This week, we're in John chapter five. One of the things we do here typically is we work through sections of the Bible very consecutively. Therefore, I didn't really choose John five for today thinking about baptisms, dedications. It was the next section of the text that was up for us to look at. My guess is when you heard that read just a few moments ago that you glossed over a little because there were all kinds of directions that it went. You may have picked out a thing or two, but you probably had a moment where you're like, "I don't know what this is about." That's understandable because as I read through it and thought through it today, I realized that this section is not really easy because it seems to go in a lot of directions. Not only that, where it is clear, it speaks of something that is not really one of our favorite subjects in our culture. That is judgment.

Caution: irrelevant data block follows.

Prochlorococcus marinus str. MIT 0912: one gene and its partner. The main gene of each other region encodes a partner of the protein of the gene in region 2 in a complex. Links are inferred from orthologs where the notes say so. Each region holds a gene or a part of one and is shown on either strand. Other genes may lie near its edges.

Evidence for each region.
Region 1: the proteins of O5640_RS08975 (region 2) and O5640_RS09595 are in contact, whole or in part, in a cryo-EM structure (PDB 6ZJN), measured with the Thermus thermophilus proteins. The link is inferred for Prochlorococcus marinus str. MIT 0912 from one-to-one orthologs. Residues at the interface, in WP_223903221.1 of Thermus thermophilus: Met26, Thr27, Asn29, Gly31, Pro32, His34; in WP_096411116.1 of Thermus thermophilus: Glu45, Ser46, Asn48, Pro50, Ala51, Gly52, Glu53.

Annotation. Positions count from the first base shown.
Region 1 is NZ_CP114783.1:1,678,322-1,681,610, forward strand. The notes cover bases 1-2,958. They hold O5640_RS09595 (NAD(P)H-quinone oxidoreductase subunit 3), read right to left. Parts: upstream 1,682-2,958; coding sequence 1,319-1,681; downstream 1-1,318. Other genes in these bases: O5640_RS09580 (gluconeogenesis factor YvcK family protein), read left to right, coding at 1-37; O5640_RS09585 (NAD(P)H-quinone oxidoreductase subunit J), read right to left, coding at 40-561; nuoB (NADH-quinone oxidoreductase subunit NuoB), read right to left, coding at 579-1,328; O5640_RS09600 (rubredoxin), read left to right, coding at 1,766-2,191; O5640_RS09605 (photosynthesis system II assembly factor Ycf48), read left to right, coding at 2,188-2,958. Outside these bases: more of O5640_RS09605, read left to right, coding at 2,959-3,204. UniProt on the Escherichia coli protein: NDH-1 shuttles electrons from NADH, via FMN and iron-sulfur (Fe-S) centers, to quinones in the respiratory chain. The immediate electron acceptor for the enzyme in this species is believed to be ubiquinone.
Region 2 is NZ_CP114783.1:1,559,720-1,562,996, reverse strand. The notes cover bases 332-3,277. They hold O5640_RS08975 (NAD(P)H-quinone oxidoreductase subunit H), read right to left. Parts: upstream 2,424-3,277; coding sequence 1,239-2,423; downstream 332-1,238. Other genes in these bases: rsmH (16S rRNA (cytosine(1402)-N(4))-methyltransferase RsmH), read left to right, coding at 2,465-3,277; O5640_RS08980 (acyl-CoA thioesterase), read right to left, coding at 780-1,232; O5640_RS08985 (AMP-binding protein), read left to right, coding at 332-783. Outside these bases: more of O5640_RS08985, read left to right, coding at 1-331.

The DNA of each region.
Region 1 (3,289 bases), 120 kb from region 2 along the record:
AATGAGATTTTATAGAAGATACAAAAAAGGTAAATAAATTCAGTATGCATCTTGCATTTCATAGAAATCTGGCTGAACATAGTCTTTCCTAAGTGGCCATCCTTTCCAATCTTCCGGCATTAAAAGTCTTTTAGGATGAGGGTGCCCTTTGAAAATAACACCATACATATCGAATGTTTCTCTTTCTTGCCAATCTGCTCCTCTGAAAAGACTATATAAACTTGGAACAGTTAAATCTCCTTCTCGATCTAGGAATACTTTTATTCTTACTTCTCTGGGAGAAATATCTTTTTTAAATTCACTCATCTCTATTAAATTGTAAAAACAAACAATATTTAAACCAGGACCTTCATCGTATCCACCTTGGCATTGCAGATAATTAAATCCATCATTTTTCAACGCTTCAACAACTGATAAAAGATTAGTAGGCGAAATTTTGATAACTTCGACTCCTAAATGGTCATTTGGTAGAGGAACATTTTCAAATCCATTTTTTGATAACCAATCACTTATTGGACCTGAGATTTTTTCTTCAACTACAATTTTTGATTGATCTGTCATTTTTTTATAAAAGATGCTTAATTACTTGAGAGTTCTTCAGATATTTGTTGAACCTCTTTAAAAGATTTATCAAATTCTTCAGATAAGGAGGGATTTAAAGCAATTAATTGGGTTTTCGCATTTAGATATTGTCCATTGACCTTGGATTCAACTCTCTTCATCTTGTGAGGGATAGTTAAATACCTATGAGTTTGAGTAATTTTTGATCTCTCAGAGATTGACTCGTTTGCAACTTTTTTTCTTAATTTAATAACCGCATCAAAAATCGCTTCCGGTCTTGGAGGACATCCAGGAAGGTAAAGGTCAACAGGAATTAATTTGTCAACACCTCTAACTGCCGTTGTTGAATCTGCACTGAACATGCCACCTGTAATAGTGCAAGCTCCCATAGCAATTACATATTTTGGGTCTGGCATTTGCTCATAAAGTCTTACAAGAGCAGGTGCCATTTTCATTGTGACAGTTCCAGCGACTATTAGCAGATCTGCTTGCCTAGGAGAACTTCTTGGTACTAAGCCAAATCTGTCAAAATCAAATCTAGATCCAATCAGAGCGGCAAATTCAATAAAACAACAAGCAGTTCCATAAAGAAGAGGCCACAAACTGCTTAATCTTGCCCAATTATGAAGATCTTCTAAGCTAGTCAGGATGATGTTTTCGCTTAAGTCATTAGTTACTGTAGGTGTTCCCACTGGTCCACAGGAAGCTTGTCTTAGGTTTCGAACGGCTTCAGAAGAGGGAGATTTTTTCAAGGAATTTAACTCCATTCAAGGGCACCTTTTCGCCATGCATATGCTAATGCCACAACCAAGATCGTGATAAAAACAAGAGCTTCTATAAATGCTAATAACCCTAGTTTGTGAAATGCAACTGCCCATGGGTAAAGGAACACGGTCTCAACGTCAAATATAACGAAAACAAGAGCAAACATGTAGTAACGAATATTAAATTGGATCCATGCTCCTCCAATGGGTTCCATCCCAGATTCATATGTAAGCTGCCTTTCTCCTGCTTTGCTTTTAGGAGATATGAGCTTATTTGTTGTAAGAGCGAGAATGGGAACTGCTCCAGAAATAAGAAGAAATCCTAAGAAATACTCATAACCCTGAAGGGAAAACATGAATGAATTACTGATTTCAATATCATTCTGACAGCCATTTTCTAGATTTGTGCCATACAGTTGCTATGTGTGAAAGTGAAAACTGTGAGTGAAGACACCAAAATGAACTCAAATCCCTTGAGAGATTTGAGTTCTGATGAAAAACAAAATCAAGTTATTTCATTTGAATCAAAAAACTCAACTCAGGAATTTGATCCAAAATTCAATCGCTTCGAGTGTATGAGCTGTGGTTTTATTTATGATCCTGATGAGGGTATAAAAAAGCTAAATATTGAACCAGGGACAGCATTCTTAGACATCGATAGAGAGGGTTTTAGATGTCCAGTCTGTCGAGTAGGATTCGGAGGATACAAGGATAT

We're going to look at that today, but in order to look at that, one of the things that is true, generally, in our culture is that we're very interested in justice but not in judgment. What I mean by that is many of us will look at our world, and we'll say things should be different when it comes to racial issues, poverty issues, education issues in our world. We look at global issues or news stories, and we see a story about another country where birth control is forced on a population or we hear about a personal story of somebody suffering an injustice. We say that should be different. Apart from those global issues, probably many of us have experienced something in our own lives where we say, "That should be different. God, where are you in this? God, why haven't you acted in this instance in a way that appears to coincide with my understanding of justice?"